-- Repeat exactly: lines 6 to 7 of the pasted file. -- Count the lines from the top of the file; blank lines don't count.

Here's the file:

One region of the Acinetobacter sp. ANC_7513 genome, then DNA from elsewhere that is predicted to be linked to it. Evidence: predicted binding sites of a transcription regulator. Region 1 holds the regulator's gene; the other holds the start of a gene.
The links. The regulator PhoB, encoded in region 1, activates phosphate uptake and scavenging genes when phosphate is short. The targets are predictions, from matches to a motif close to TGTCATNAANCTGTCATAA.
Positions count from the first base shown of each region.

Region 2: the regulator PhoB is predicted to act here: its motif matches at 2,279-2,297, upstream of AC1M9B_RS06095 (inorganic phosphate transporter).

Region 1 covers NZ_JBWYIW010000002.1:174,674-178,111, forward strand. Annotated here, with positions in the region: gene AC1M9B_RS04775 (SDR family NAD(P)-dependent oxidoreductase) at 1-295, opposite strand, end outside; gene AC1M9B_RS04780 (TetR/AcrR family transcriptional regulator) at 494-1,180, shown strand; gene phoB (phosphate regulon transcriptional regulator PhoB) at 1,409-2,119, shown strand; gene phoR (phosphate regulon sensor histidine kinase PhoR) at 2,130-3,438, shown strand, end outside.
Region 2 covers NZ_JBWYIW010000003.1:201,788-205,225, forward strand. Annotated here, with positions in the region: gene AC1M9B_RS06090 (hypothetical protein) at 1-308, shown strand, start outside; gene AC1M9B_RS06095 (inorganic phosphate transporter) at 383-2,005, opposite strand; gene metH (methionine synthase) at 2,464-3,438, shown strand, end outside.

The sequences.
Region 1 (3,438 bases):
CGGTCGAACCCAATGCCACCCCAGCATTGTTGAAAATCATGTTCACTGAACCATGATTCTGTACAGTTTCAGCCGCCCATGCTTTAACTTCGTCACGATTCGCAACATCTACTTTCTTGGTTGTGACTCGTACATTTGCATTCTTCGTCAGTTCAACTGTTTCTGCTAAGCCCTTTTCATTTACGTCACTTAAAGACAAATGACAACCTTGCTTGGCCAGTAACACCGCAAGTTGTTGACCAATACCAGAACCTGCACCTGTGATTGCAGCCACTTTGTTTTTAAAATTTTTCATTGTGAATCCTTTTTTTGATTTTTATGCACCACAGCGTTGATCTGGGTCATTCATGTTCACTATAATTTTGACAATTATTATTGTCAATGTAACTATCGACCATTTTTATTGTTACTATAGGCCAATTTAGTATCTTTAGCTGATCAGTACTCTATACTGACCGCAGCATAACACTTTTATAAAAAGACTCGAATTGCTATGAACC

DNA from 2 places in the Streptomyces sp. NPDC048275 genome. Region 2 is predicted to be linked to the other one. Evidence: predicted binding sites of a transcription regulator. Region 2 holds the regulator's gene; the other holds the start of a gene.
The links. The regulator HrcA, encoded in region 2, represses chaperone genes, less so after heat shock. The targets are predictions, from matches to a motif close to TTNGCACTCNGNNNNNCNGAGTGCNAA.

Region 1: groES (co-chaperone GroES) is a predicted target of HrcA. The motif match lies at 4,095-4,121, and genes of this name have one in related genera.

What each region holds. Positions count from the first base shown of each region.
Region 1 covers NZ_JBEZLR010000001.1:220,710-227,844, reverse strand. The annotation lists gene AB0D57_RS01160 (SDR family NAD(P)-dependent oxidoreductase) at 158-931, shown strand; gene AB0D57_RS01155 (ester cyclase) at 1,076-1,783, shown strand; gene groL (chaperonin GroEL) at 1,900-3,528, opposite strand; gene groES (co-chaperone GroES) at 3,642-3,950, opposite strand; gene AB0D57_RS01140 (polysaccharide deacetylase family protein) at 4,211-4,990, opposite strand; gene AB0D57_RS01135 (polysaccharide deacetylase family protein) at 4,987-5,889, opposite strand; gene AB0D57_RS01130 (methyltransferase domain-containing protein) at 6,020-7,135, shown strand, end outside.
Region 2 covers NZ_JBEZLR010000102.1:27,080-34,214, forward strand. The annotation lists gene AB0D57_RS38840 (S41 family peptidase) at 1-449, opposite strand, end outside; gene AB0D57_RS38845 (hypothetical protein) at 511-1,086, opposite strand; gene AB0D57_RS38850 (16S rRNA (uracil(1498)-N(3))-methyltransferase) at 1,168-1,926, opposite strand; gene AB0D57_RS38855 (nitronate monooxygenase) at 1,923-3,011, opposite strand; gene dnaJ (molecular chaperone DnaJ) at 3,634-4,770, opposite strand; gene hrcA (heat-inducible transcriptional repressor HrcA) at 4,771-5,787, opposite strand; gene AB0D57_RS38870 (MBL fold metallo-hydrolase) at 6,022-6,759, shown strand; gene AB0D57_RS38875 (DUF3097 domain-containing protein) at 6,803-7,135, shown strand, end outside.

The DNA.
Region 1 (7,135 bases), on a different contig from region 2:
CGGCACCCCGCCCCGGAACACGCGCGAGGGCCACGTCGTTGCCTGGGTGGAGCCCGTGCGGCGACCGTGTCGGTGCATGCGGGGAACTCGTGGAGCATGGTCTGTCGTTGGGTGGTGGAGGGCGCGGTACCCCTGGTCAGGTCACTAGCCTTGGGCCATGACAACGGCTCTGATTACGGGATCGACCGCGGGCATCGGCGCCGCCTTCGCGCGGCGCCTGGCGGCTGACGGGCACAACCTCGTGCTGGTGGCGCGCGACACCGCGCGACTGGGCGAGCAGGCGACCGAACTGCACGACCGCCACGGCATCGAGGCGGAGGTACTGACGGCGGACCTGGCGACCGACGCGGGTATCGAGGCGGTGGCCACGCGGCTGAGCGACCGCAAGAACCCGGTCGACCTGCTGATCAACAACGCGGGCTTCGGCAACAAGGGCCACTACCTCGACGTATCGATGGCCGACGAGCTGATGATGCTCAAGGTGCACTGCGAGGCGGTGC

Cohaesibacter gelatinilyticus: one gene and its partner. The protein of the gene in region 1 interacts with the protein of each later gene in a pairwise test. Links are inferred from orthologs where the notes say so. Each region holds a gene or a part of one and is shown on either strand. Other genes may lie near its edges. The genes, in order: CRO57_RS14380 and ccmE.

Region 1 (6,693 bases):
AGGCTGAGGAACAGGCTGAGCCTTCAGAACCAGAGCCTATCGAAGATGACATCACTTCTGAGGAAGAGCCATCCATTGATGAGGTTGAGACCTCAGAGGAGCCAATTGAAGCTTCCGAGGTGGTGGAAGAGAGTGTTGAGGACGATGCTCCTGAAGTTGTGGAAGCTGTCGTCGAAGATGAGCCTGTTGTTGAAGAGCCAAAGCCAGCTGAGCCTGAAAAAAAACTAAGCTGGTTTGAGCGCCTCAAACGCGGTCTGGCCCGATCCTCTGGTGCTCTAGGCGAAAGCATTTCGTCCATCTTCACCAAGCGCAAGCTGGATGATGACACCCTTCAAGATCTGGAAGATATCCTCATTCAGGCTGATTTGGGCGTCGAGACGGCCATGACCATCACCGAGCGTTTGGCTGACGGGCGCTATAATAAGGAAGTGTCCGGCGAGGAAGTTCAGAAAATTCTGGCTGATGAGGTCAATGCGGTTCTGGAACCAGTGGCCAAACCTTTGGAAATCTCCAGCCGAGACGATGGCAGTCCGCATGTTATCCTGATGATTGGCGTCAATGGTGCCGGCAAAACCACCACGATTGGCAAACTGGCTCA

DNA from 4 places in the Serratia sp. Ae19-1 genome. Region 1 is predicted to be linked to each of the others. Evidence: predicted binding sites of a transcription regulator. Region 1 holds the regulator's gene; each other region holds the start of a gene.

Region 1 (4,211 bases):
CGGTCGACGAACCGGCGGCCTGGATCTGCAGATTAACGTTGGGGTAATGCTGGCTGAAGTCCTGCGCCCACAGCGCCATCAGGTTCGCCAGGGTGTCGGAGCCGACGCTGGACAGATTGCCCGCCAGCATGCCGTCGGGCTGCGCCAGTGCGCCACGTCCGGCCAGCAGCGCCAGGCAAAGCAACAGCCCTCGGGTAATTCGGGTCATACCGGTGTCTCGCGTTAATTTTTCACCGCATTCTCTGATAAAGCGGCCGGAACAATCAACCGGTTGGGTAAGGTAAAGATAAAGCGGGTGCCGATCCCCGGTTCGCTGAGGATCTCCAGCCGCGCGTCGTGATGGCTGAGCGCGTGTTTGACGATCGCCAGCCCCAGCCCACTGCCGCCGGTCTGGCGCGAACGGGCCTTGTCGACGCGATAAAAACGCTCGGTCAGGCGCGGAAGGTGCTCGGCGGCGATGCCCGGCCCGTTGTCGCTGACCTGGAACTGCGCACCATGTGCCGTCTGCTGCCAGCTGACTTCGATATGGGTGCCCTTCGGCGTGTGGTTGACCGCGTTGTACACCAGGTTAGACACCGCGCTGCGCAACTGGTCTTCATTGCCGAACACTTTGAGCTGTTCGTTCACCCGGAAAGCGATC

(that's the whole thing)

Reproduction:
Region 2 covers NZ_JBWYIW010000003.1:201,788-205,225, forward strand. Annotated here, with positions in the region: gene AC1M9B_RS06090 (hypothetical protein) at 1-308, shown strand, start outside; gene AC1M9B_RS06095 (inorganic phosphate transporter) at 383-2,005, opposite strand; gene metH (methionine synthase) at 2,464-3,438, shown strand, end outside.

The sequences.